When I was older and could be trusted not to burn myself on the stove, I was finally allowed in the kitchen. It would be years until I did any actual cooking.

Black people don’t use recipes. If you’re in the American south, white people probably don’t either, but this article isn’t about those white chocolate soul food savants, so don’t @ me.

In the kitchen, I could grate cheese, snap beans, and bring people various spices and utensils as they asked for them. Later I was allowed to peel potatoes, slice apples, and chop onions.

If more than one adult was in the kitchen, I would sit quietly in a corner and do the task assigned to me, hoping to hustle up on a tidbit of juicy gossip. If it was just me and my mom, she would quiz me on state capitals, or multiplication, or have me recite scriptures or poetry as we worked.

She would never say: “Now I’m going to add a dab of bacon grease to the water so the macaroni doesn’t stick to the pan,” or “Capons need about 25 minutes per pound” or even “put your simmer pot on the back eye.” She simply did these things, and allowed me the privilege of observing, listening, and learning.

I didn’t ask a lot of questions. In fact, if there was any question I did ask, it was usually “Like this?” and the answer was usually “no.” This didn’t discourage me. Sometimes you mess up. I knew if I kept paying attention and practicing, I would learn to do it right eventually.

Cooking for and with Black people is a humbling experience. Even if you think you know what you’re doing, you can’t just come in someone else’s kitchen and try to run the show. Allyship is a lot like cooking.

I didn’t ask a lot of questions. In fact, if there was any question I did ask, it was usually “Like this?” and the answer was usually “no.” This didn’t discourage me. Sometimes you mess up. I knew if I kept paying attention and practicing, I would learn to do it right eventually.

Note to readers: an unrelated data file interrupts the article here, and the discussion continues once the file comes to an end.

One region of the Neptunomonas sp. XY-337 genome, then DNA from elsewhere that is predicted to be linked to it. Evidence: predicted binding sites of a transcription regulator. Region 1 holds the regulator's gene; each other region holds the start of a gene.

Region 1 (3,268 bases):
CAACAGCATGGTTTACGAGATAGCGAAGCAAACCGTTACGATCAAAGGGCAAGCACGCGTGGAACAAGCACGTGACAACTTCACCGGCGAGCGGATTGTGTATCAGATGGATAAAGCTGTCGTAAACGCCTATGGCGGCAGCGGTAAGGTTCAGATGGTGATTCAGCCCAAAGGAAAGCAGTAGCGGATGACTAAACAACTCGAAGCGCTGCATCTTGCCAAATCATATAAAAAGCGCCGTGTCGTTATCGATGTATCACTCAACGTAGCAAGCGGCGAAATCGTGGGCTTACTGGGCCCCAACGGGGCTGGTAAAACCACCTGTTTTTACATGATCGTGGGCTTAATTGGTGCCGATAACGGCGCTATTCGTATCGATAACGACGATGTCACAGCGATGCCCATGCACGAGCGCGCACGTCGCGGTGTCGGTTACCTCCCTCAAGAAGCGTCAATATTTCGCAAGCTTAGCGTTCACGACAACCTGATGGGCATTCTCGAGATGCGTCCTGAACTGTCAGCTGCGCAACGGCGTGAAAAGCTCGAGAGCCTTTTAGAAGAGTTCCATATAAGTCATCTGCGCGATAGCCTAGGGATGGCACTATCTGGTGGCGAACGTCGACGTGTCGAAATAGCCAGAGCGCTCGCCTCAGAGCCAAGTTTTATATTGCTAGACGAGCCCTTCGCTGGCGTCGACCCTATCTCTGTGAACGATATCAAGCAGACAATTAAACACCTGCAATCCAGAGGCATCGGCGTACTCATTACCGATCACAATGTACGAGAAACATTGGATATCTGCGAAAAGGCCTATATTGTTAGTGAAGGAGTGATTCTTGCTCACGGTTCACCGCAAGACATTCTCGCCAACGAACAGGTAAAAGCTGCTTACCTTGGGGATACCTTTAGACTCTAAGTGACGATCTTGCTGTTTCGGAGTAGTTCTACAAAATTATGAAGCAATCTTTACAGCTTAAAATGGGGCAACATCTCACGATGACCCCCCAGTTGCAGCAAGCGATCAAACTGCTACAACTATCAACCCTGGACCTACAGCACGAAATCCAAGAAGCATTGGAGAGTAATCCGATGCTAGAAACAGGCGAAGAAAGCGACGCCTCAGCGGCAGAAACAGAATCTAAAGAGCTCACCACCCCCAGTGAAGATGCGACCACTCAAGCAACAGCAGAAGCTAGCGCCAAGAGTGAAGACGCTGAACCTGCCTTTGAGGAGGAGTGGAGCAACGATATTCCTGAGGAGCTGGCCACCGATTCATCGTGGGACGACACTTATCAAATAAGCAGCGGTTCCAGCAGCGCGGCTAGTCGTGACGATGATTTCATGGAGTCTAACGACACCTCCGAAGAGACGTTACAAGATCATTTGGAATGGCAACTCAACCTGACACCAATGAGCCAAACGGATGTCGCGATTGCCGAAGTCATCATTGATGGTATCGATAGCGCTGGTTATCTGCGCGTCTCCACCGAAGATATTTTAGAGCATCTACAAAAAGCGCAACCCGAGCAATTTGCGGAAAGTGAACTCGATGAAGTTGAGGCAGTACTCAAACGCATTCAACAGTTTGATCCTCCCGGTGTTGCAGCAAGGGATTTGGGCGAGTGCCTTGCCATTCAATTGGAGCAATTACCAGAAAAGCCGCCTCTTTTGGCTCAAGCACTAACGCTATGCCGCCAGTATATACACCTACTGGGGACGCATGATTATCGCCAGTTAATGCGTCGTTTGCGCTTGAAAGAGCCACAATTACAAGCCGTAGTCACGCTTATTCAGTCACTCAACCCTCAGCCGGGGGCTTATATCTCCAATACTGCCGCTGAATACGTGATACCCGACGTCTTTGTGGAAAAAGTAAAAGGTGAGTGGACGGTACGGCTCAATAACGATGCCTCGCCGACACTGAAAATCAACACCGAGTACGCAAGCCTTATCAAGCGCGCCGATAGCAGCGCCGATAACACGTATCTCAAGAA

Cooking for and with Black people is a humbling experience. Even if you think you know what you’re doing, you can’t just come in someone else’s kitchen and try to run the show. Allyship is a lot like cooking.

Once we had a white church member volunteer to help the Black History Month Committee prepare for our annual Soul Food Potluck. “I want to learn how to cook soul food from the African-Americans!” she said brightly.

We took her at her word. We created a Black culinary experience by assigning her menial tasks that were hard to screw up — chopping vegetables, grating cheese, creaming butter and sugar, etc. After about two hours, she said: “This isn’t fun! I thought I was going to learn to make macaroni and cheese!” An hour after that, she left. She never did learn anything.

Learning to cook ‘soul food’ is an immersive experience. It’s not something you can pick up in a 45-minute class. No one Black is going to trust you in their kitchen until they can verify that you have basic competency at prep tasks. Cooking for and with Black people is a humbling experience. Even if you think you know what you’re doing, you can’t just come in someone else’s kitchen and try to run the show. Allyship is a lot like cooking.

The lady from my church

World Changer. Social Thinker. Business Owner.